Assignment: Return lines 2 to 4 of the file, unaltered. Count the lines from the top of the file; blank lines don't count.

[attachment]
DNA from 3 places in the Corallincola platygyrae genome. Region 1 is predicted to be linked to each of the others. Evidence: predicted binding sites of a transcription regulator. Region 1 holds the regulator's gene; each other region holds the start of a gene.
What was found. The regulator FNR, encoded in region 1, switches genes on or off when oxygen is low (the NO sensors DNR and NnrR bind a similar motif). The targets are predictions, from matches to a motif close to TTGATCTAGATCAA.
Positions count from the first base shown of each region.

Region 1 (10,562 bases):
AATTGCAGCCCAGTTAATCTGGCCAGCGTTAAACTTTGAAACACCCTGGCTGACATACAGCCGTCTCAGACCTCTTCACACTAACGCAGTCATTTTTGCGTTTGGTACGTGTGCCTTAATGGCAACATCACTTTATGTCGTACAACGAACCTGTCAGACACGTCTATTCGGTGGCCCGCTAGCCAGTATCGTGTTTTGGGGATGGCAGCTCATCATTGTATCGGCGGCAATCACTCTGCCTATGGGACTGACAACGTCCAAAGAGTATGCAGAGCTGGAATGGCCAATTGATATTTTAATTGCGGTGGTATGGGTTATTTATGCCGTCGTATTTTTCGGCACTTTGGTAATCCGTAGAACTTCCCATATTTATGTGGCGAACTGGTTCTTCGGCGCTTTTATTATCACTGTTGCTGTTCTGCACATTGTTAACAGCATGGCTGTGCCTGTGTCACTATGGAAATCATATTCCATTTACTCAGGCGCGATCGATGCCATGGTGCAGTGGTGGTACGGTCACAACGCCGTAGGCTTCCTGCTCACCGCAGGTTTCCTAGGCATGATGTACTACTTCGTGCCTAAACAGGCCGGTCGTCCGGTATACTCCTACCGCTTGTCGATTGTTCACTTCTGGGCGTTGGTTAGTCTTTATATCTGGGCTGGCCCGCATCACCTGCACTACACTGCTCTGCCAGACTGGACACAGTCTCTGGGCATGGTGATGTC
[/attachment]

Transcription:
What was found. The regulator FNR, encoded in region 1, switches genes on or off when oxygen is low (the NO sensors DNR and NnrR bind a similar motif). The targets are predictions, from matches to a motif close to TTGATCTAGATCAA.
Positions count from the first base shown of each region.

Region 1 (10,562 bases):